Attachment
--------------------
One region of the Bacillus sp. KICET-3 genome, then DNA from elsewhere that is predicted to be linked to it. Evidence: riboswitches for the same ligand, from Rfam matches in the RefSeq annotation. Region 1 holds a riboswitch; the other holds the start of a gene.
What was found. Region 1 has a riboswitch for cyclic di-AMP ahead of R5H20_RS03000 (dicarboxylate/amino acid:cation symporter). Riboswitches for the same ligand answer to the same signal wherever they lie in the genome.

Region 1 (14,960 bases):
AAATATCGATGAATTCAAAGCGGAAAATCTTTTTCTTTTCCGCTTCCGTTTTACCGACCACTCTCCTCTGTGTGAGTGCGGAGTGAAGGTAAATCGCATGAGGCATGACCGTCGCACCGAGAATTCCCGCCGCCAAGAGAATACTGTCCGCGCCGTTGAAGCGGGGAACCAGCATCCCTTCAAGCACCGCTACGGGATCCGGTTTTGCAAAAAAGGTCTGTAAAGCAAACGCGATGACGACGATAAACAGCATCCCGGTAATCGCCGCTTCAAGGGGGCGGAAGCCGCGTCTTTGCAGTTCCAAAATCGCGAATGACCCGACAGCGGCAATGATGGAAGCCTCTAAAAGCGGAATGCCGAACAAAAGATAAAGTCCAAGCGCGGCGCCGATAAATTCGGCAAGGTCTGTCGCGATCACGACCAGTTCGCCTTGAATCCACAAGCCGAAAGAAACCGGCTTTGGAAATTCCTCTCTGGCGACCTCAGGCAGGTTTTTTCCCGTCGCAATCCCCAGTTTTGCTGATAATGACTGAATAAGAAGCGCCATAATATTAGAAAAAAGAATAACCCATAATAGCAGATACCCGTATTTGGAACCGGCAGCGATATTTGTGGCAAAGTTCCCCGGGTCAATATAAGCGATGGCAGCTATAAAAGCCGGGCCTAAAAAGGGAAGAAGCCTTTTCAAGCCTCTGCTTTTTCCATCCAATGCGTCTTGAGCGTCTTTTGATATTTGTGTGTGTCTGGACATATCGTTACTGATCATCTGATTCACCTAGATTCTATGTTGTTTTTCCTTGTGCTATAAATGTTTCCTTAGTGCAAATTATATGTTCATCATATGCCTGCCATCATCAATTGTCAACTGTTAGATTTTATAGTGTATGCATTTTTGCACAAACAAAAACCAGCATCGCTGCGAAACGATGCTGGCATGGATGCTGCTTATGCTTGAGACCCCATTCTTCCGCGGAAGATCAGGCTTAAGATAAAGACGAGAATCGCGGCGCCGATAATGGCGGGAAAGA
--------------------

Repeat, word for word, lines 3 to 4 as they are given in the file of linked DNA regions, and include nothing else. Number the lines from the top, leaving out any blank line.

Region 1 (14,960 bases):
AAATATCGATGAATTCAAAGCGGAAAATCTTTTTCTTTTCCGCTTCCGTTTTACCGACCACTCTCCTCTGTGTGAGTGCGGAGTGAAGGTAAATCGCATGAGGCATGACCGTCGCACCGAGAATTCCCGCCGCCAAGAGAATACTGTCCGCGCCGTTGAAGCGGGGAACCAGCATCCCTTCAAGCACCGCTACGGGATCCGGTTTTGCAAAAAAGGTCTGTAAAGCAAACGCGATGACGACGATAAACAGCATCCCGGTAATCGCCGCTTCAAGGGGGCGGAAGCCGCGTCTTTGCAGTTCCAAAATCGCGAATGACCCGACAGCGGCAATGATGGAAGCCTCTAAAAGCGGAATGCCGAACAAAAGATAAAGTCCAAGCGCGGCGCCGATAAATTCGGCAAGGTCTGTCGCGATCACGACCAGTTCGCCTTGAATCCACAAGCCGAAAGAAACCGGCTTTGGAAATTCCTCTCTGGCGACCTCAGGCAGGTTTTTTCCCGTCGCAATCCCCAGTTTTGCTGATAATGACTGAATAAGAAGCGCCATAATATTAGAAAAAAGAATAACCCATAATAGCAGATACCCGTATTTGGAACCGGCAGCGATATTTGTGGCAAAGTTCCCCGGGTCAATATAAGCGATGGCAGCTATAAAAGCCGGGCCTAAAAAGGGAAGAAGCCTTTTCAAGCCTCTGCTTTTTCCATCCAATGCGTCTTGAGCGTCTTTTGATATTTGTGTGTGTCTGGACATATCGTTACTGATCATCTGATTCACCTAGATTCTATGTTGTTTTTCCTTGTGCTATAAATGTTTCCTTAGTGCAAATTATATGTTCATCATATGCCTGCCATCATCAATTGTCAACTGTTAGATTTTATAGTGTATGCATTTTTGCACAAACAAAAACCAGCATCGCTGCGAAACGATGCTGGCATGGATGCTGCTTATGCTTGAGACCCCATTCTTCCGCGGAAGATCAGGCTTAAGATAAAGACGAGAATCGCGGCGCCGATAATGGCGGGAAAGA